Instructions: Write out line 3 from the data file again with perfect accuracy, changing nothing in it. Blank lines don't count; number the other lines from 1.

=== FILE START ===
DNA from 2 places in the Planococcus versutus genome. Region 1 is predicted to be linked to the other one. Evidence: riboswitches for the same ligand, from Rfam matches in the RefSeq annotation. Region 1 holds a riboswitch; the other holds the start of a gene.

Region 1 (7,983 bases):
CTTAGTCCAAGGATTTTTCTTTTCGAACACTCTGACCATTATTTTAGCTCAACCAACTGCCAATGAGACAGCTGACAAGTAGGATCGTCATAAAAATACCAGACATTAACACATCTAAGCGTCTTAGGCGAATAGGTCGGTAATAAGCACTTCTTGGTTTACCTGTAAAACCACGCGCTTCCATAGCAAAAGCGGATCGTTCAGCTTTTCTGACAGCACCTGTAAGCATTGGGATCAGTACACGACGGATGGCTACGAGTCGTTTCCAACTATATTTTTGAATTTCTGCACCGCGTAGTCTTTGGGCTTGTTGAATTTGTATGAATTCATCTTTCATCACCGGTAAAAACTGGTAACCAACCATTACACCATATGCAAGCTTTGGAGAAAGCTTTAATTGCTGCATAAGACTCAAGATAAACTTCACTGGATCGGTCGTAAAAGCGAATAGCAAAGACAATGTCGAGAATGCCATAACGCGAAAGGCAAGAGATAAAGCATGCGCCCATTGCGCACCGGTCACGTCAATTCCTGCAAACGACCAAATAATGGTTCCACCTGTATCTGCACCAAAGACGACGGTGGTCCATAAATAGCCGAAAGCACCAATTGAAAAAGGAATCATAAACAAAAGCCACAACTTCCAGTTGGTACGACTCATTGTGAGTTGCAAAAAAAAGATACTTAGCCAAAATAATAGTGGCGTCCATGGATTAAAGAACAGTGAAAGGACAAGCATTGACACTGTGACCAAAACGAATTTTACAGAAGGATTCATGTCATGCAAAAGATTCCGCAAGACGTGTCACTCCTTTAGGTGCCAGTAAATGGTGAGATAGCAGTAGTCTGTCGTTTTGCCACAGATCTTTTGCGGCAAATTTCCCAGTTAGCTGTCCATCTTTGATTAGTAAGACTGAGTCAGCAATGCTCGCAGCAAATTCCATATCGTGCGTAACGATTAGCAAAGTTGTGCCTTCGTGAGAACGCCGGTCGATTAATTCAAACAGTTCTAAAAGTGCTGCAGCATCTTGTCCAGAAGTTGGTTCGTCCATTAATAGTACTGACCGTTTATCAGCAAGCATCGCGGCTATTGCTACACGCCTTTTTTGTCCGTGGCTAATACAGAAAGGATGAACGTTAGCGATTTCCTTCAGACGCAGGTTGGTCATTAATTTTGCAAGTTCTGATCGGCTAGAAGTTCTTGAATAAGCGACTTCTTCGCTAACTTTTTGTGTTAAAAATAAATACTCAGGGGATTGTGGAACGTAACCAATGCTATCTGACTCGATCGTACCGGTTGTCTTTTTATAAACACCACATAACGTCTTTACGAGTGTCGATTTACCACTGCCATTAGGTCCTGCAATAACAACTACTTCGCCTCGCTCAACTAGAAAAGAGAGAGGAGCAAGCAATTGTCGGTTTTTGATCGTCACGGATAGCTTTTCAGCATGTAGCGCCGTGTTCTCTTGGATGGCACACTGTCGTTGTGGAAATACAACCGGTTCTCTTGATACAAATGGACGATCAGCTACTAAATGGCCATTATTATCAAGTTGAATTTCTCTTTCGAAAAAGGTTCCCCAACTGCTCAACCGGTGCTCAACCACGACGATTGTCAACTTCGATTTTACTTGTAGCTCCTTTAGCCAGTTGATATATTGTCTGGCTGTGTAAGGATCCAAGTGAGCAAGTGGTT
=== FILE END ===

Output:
CTTAGTCCAAGGATTTTTCTTTTCGAACACTCTGACCATTATTTTAGCTCAACCAACTGCCAATGAGACAGCTGACAAGTAGGATCGTCATAAAAATACCAGACATTAACACATCTAAGCGTCTTAGGCGAATAGGTCGGTAATAAGCACTTCTTGGTTTACCTGTAAAACCACGCGCTTCCATAGCAAAAGCGGATCGTTCAGCTTTTCTGACAGCACCTGTAAGCATTGGGATCAGTACACGACGGATGGCTACGAGTCGTTTCCAACTATATTTTTGAATTTCTGCACCGCGTAGTCTTTGGGCTTGTTGAATTTGTATGAATTCATCTTTCATCACCGGTAAAAACTGGTAACCAACCATTACACCATATGCAAGCTTTGGAGAAAGCTTTAATTGCTGCATAAGACTCAAGATAAACTTCACTGGATCGGTCGTAAAAGCGAATAGCAAAGACAATGTCGAGAATGCCATAACGCGAAAGGCAAGAGATAAAGCATGCGCCCATTGCGCACCGGTCACGTCAATTCCTGCAAACGACCAAATAATGGTTCCACCTGTATCTGCACCAAAGACGACGGTGGTCCATAAATAGCCGAAAGCACCAATTGAAAAAGGAATCATAAACAAAAGCCACAACTTCCAGTTGGTACGACTCATTGTGAGTTGCAAAAAAAAGATACTTAGCCAAAATAATAGTGGCGTCCATGGATTAAAGAACAGTGAAAGGACAAGCATTGACACTGTGACCAAAACGAATTTTACAGAAGGATTCATGTCATGCAAAAGATTCCGCAAGACGTGTCACTCCTTTAGGTGCCAGTAAATGGTGAGATAGCAGTAGTCTGTCGTTTTGCCACAGATCTTTTGCGGCAAATTTCCCAGTTAGCTGTCCATCTTTGATTAGTAAGACTGAGTCAGCAATGCTCGCAGCAAATTCCATATCGTGCGTAACGATTAGCAAAGTTGTGCCTTCGTGAGAACGCCGGTCGATTAATTCAAACAGTTCTAAAAGTGCTGCAGCATCTTGTCCAGAAGTTGGTTCGTCCATTAATAGTACTGACCGTTTATCAGCAAGCATCGCGGCTATTGCTACACGCCTTTTTTGTCCGTGGCTAATACAGAAAGGATGAACGTTAGCGATTTCCTTCAGACGCAGGTTGGTCATTAATTTTGCAAGTTCTGATCGGCTAGAAGTTCTTGAATAAGCGACTTCTTCGCTAACTTTTTGTGTTAAAAATAAATACTCAGGGGATTGTGGAACGTAACCAATGCTATCTGACTCGATCGTACCGGTTGTCTTTTTATAAACACCACATAACGTCTTTACGAGTGTCGATTTACCACTGCCATTAGGTCCTGCAATAACAACTACTTCGCCTCGCTCAACTAGAAAAGAGAGAGGAGCAAGCAATTGTCGGTTTTTGATCGTCACGGATAGCTTTTCAGCATGTAGCGCCGTGTTCTCTTGGATGGCACACTGTCGTTGTGGAAATACAACCGGTTCTCTTGATACAAATGGACGATCAGCTACTAAATGGCCATTATTATCAAGTTGAATTTCTCTTTCGAAAAAGGTTCCCCAACTGCTCAACCGGTGCTCAACCACGACGATTGTCAACTTCGATTTTACTTGTAGCTCCTTTAGCCAGTTGATATATTGTCTGGCTGTGTAAGGATCCAAGTGAGCAAGTGGTT